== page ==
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Table 1 Samples of documented application of FMT in IBD clinical trials

From: Mesenchymal stem cell–gut microbiota interaction in the repair of inflammatory bowel disease: an enhanced therapeutic effect

Type of IBDStudy design/aimVolume/frequencyRouteObserved outcomeReferences
UCEfficacy evaluation24 g/250 ml
20 g/100 ml
3 days
Nasojejunal tube
1/5 (20%) had clinical response with effective augmentation by FMT
Side effects included temporal rise in C-reactive protein and fever
UCProspective and uncontrolled study250 ml
5 rounds
Duodenal gastroscopySignificantly reduced clinical index scores for diarrhea, abdominal pain, blood stool and intestinal mucosal lesions
No serious adverse reactions
CD with inflammatory massEfficacy and safety evaluationRepeated every 3 months after initial doseMid-gut
Transendoscopic enteral tubing
68% (17/25) and 52% (13/25) clinical response and clinical remission at 3 months respectively
At 6, 12 and 18 months, clinical remission were 48% (12/25), 32% (8/25) and 22.7% (5/22), respectively
No severe adverse events
UCPilot study on feasibility and safety165 ml/day
5 days
Enema7/9 (78%) had clinical response within 1 week
6/9 (67%) maintained clinical response at 1 month
No serious adverse event
UCRandomized controlled trialDays 1 and 21Nasoduodenal tube7/23 (30.4%) had clinical remission in intention-to-treat analysis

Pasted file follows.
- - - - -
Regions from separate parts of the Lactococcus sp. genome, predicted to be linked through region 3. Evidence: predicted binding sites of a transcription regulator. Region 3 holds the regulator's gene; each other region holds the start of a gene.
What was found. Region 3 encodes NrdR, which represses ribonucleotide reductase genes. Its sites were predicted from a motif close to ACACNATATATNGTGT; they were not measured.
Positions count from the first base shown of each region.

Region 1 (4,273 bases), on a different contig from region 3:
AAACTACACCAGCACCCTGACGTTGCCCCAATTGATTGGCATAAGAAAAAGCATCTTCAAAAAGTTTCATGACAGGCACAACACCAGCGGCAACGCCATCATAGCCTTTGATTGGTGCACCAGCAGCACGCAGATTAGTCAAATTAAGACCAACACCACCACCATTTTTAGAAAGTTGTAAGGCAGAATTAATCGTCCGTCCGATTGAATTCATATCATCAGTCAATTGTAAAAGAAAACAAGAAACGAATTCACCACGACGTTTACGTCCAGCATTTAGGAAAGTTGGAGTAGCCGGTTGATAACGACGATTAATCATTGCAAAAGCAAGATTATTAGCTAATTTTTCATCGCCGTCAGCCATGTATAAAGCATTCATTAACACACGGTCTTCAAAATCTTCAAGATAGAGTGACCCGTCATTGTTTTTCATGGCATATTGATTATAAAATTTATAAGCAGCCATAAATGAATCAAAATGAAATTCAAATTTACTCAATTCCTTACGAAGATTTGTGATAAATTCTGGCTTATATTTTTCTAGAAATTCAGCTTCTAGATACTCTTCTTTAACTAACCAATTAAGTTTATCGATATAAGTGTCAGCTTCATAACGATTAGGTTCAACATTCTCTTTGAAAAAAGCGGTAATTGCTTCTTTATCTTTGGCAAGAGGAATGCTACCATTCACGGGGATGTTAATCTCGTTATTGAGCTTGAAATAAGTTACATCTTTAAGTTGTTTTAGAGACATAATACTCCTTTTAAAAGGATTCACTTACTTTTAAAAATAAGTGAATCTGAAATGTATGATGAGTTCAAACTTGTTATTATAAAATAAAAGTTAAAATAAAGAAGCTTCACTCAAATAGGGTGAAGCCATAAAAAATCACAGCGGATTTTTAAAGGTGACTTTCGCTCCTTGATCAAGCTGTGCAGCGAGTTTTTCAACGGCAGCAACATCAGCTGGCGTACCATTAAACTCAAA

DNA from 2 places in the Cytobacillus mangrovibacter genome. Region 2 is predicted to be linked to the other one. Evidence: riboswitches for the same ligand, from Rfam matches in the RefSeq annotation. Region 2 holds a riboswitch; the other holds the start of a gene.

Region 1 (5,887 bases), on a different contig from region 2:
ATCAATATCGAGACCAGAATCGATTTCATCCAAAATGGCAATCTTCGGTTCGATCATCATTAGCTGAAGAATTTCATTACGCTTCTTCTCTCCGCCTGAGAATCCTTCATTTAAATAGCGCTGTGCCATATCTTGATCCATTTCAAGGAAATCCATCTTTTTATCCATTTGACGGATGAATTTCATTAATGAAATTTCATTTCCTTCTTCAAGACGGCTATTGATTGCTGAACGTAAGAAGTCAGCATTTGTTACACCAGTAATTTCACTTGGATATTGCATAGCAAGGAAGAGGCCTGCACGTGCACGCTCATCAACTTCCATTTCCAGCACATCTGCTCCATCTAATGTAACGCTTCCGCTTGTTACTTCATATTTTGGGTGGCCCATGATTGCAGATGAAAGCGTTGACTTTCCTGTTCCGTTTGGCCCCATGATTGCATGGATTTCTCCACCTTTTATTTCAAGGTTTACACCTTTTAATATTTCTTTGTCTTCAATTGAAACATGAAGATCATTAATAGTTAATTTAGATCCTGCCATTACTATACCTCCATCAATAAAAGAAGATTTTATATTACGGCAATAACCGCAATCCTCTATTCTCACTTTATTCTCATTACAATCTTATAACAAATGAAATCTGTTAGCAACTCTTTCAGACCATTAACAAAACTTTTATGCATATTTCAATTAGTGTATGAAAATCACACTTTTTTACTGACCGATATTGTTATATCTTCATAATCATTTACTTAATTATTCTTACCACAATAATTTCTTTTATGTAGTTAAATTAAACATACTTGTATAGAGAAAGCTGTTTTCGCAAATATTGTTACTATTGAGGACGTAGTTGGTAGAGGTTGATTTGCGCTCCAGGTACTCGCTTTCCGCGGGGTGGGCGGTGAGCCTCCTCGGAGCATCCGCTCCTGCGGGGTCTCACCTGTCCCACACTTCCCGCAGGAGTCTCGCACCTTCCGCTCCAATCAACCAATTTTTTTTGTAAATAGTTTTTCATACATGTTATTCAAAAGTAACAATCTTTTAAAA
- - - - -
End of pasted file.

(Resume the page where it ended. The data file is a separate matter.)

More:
7/17 (41.2%) had clinical remission in the per-protocol analysis
2 patients had FMT-linked adverse events
Responders had similar microbiota as that of donors by 12 weeks
Fistulizing CDA case study150 ml onceMid-gut gastroscopySignificantly alleviated fever, improved bloody purulent stool and decreased abdominal pain, with reduced intraperitoneal inflammatory mass at 1 week
Clinical remission at 1 month
Sustained clinical remission with resolved mass without exudation at 3 months
Refractory CDPilot study on feasibility, efficacy and safetyOnceMid-gut86.7% (26/30) and 76.7% (23/30) had clinical improvement and remission respectively at 1 month[36]
Mild to severe CDEvaluation of efficacy in the short term and risk factors in the long term184 frequenciesMid-gutClinical response and clinical remission were 45% (9/20) and 20% (4/20) in patients with adverse events, and 75.6% (90/119) and 63.0% (75/119) in patients without adverse events respectively
Adverse events of 21.7% in manually prepared FMT and 8.7% in automated preparations
Manual or automatic purification of fecal microbiota had no correlation with the efficacy of FMT
UCRandomised placebo-controlled trial5 days per week for 8 weeksColonoscopy
11/41 (27%) who received FMT as against 3/40 (8%) who received placebo had steroid-free clinical remission with endoscopic remission or response
Adverse events recorded in 32/41 (78%) FMT and 33/40 (83%) placebo patients with serious events in 2 FMT and 1 placebo patients
CDProspective open-label study (uncontrolled)OnceColonoscopy58% (11/19) had clinical response
Significant shift in fecal microbial diversity and composition toward donor’s profile
Increased Treg cells (CD4+ CD25+ CD127lo) noticed in recipients’ lamina propria following FMT
No serious adverse events recorded
  1. Summary of some of the IBD clinical trials on the feasibility, safety and efficacy of FMT. Different study designs across varying degrees and types of IBD employing distinct techniques, volumes and frequencies of FMT administration, yielded different patients’ responses
  2. CD Crohn’s disease, UC ulcerative colitis